‘First day of school’: General Assembly gathers for 2023 legislative session

After the summer’s special session and a couple months off, lawmakers are back in the Indiana Statehouse for a fresh start.

It’s a new year, but protestors have not forgotten. Citizens wielding signs regarding abortion and other topics surrounded the House and Senate chambers.

The House

Representatives new and old took their seats in the House, with some even bringing their family members. Significant topics mentioned included health care, this year’s budget and education.

The House of Representatives meeting began with a prayer, followed by House Speaker Todd Huston, R-Fishers, inviting minority leader Rep. Phil GiaQuinta, D-Fort Wayne, to speak.

“This is the People’s House, said GiaQuinta. “And the people of Indiana have entrusted each of us with a sacred charge: to represent their interests and to better their lives.

“To do this important work should inspire us all. It is a good day to be a Hoosier.”

On a less positive note, GiaQuinta mentioned his concerns for the state’s health-care system, even including a few statistics:

  • Indiana has the sixth highest rate of smoking.

  • Hoosiers have “some of the worst” infant and maternal health outcomes in the U.S.

  • The state is 41st in the nation for overall health.

Even with these challenges, GiaQuinta said he believed all Hoosiers “want the same thing.”

He also shared that House Democrats are happy with Gov. Eric Holcomb’s goals for the session and agree with his health-care ideas for his $243 million potential budget.

GiaQuinta also touched on education issues: “Let’s keep the teaching in the classroom and the politicking on the campaign trail.”

Majority leader Matt Lehman, R-Berne, started his speech by mentioning the need for unity across party lines. This desire comes months after protestors swarmed the Statehouse to raise concerns surrounding abortion and trans athlete rights. Lawmakers also went toe to toe discussing things like gun rights, school curriculum and marijuana.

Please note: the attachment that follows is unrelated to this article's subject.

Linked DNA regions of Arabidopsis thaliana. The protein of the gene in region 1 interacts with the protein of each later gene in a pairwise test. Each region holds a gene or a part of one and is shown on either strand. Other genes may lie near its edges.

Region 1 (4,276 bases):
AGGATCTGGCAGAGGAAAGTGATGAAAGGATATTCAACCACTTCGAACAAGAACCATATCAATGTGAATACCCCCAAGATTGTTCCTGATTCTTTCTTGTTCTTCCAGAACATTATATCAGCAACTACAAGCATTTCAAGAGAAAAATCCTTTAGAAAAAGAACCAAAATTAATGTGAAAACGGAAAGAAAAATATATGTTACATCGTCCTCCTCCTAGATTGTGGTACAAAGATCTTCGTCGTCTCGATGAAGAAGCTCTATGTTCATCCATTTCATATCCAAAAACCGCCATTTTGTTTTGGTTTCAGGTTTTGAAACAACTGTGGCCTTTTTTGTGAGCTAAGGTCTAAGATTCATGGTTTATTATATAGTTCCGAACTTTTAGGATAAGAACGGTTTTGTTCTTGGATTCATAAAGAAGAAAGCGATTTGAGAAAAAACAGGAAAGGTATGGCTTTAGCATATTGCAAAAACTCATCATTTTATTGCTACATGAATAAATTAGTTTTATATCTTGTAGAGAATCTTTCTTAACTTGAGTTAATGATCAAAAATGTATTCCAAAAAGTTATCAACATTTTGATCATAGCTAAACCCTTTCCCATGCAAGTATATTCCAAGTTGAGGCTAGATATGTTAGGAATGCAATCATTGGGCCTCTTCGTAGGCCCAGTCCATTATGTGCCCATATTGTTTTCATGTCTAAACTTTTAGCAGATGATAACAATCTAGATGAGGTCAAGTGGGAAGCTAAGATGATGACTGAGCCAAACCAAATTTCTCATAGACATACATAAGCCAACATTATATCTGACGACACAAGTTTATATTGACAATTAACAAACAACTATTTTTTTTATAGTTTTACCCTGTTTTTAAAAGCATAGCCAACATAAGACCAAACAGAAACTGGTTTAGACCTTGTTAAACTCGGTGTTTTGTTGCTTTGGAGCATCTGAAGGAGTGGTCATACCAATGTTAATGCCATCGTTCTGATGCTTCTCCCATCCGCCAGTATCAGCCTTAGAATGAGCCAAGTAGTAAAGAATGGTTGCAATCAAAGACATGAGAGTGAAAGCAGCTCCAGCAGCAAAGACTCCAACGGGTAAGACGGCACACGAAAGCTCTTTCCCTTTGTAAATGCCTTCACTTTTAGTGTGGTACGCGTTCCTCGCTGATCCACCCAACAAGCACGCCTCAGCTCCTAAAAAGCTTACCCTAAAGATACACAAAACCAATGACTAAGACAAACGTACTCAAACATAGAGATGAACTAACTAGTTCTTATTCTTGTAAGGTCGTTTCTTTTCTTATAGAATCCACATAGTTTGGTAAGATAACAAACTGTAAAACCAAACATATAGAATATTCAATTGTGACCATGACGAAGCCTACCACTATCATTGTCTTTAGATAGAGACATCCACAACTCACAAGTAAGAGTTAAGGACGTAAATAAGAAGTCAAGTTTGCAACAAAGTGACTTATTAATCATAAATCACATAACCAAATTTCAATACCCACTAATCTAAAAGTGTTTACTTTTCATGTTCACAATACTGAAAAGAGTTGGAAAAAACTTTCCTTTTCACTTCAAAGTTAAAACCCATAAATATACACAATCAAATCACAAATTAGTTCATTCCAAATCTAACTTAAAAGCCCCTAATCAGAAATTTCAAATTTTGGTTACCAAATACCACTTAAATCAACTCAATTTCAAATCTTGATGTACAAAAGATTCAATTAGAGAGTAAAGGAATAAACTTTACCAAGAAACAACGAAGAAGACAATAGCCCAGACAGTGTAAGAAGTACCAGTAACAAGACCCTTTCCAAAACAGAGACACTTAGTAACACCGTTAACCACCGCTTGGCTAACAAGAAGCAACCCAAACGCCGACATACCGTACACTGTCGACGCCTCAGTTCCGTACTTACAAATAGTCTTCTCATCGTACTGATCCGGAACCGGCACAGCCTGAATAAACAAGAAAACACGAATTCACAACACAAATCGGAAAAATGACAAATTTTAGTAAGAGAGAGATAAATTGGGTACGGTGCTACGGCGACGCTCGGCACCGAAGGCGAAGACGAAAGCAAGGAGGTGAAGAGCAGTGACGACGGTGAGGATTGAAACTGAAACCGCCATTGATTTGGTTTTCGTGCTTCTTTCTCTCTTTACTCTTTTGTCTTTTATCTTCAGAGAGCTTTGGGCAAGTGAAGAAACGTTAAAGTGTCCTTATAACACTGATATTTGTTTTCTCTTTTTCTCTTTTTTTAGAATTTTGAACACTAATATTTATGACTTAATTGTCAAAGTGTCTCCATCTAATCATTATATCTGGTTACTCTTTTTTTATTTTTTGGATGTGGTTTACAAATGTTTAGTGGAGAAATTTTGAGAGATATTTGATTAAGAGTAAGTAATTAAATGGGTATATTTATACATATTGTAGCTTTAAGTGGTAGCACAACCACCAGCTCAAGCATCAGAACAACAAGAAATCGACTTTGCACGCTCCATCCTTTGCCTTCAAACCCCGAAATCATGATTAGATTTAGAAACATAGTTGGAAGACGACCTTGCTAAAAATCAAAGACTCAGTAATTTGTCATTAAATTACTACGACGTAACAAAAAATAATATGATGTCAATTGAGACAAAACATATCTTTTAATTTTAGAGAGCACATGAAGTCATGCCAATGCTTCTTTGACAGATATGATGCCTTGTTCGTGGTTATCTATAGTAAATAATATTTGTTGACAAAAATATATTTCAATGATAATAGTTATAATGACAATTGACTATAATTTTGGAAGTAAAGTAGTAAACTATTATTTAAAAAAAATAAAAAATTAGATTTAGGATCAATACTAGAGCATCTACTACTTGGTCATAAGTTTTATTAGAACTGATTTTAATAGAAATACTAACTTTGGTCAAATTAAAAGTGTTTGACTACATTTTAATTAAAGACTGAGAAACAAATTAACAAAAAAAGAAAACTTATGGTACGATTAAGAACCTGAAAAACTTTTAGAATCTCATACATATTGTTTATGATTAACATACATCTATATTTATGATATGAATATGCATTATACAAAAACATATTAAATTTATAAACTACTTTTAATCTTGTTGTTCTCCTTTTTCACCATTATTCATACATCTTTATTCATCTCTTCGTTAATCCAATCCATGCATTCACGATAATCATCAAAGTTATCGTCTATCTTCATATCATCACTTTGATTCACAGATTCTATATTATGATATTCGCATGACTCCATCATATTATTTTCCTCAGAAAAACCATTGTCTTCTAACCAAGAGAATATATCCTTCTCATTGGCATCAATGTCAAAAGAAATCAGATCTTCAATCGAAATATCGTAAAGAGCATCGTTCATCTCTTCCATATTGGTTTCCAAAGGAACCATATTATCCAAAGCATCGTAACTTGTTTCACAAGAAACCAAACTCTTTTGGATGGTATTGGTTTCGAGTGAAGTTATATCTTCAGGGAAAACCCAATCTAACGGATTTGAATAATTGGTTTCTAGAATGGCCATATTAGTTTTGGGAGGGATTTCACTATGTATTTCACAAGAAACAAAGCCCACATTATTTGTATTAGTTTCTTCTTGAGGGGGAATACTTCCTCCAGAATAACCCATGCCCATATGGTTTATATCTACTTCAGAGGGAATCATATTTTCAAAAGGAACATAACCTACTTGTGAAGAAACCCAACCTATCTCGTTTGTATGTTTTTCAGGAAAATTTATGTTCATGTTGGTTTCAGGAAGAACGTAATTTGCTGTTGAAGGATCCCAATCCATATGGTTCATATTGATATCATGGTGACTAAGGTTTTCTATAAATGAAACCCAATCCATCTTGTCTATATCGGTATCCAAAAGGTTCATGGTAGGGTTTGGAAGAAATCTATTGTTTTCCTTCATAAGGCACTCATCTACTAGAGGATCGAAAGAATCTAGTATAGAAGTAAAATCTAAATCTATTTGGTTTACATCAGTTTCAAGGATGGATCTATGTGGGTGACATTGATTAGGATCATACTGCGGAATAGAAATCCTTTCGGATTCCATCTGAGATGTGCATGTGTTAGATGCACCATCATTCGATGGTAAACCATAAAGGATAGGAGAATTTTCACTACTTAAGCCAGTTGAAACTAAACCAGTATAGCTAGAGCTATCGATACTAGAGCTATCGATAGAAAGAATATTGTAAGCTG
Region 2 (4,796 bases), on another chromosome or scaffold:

“I do believe we need to passionately debate the issues. We will disagree with each other,” he said.

“We must not be disagreeable. We will challenge each other. But we must not be challenging.”

He ended by simply saying, “Let’s get to work.”

—Ashlyn Myers

The Senate

School is back in session.

When the Indiana Senate returned Monday, one senator joked that the atmosphere was akin to the first day of school, while another was elated to find he was sitting “at the back of the class.”

After welcoming each other back, the senators took care of various housekeeping items.

The biggest discussion was about plans to install a bust of late Indiana Gov. Joseph Kernan in the Statehouse. Kernan, from South Bend, had attended Notre Dame and served in the U.S. Navy. Among his achievements as governor, Kernan appointed the first female lieutenant governor, supported full-day kindergarten and supported Indiana business.

Sen. David Niezgodski, D-South Bend, called Kernan “a man of noble distinction.” Niezgodski authored the resolution alongside Sen. Ryan Mishler, R-Bremen. A moment of silence followed from the Senate in support of the memorial.

Sen. Rodric Bray, president pro tempore, adjourned the session until Tuesday. And so begins a legislative new year for Hoosiers, with health care and education at the forefront.

—Erin Bruce

Ashlyn Myers and Erin Bruce are reporters for TheStatehouseFile.com, a news website powered by Franklin College journalism students.

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